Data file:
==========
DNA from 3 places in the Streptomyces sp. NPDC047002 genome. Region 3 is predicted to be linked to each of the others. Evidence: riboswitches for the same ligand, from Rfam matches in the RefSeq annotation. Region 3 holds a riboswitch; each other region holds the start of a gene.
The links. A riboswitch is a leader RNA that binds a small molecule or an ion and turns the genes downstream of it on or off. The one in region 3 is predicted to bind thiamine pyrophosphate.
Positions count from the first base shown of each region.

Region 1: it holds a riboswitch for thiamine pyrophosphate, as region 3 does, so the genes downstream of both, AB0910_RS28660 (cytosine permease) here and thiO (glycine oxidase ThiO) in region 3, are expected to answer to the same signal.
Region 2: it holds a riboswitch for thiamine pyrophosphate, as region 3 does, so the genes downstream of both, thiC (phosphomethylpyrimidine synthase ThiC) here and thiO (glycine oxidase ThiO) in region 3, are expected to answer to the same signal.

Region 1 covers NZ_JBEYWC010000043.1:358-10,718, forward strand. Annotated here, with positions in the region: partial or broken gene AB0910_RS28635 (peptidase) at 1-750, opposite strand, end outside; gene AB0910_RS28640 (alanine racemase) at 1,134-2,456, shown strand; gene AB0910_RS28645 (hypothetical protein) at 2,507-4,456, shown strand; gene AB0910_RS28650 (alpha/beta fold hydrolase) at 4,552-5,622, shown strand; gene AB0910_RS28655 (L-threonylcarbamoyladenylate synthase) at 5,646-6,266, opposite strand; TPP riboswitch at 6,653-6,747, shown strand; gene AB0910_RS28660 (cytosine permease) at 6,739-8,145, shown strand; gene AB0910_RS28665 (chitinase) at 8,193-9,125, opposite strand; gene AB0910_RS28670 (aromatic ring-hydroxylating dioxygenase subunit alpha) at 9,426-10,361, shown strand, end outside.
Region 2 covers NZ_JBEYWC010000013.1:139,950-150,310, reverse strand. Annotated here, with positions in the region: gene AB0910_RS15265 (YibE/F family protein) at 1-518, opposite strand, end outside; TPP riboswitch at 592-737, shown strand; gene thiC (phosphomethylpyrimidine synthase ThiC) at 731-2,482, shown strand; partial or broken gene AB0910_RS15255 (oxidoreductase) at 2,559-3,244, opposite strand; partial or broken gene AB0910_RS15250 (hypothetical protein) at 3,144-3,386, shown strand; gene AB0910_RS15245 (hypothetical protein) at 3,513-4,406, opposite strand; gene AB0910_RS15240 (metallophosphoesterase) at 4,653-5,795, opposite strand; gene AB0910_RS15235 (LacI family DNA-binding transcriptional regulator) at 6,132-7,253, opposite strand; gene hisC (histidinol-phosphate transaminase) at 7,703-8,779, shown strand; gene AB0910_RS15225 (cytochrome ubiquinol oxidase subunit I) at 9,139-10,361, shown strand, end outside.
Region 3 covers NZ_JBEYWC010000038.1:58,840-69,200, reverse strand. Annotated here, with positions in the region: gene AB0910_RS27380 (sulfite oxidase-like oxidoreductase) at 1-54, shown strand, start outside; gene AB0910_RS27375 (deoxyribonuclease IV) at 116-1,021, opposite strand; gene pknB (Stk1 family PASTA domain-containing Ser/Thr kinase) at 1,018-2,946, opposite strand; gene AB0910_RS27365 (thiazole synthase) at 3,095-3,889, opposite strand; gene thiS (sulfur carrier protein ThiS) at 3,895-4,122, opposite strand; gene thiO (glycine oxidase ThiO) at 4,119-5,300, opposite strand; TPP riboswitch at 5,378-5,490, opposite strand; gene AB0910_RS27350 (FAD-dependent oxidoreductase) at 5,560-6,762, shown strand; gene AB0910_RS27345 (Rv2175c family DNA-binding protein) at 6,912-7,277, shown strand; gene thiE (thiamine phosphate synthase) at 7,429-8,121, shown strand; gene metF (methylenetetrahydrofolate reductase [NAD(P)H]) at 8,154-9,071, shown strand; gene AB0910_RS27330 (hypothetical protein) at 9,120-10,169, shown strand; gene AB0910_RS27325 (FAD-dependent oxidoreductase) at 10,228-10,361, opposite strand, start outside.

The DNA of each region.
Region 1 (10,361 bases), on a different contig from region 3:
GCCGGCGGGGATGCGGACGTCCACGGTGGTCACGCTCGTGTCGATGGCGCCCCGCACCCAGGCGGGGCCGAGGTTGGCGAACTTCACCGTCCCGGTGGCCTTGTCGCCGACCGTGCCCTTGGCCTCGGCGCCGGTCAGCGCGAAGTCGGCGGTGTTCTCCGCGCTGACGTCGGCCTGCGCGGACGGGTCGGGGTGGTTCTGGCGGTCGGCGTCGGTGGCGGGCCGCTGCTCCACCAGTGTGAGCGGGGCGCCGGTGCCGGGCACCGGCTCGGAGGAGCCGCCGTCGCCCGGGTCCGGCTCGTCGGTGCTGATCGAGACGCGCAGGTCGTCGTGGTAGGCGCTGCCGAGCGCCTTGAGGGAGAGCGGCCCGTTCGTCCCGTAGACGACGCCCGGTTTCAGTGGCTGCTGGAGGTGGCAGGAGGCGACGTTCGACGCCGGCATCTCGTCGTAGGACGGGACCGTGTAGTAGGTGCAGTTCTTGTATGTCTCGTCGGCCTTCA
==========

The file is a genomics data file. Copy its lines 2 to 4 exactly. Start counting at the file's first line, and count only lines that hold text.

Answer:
The links. A riboswitch is a leader RNA that binds a small molecule or an ion and turns the genes downstream of it on or off. The one in region 3 is predicted to bind thiamine pyrophosphate.
Positions count from the first base shown of each region.

Region 1: it holds a riboswitch for thiamine pyrophosphate, as region 3 does, so the genes downstream of both, AB0910_RS28660 (cytosine permease) here and thiO (glycine oxidase ThiO) in region 3, are expected to answer to the same signal.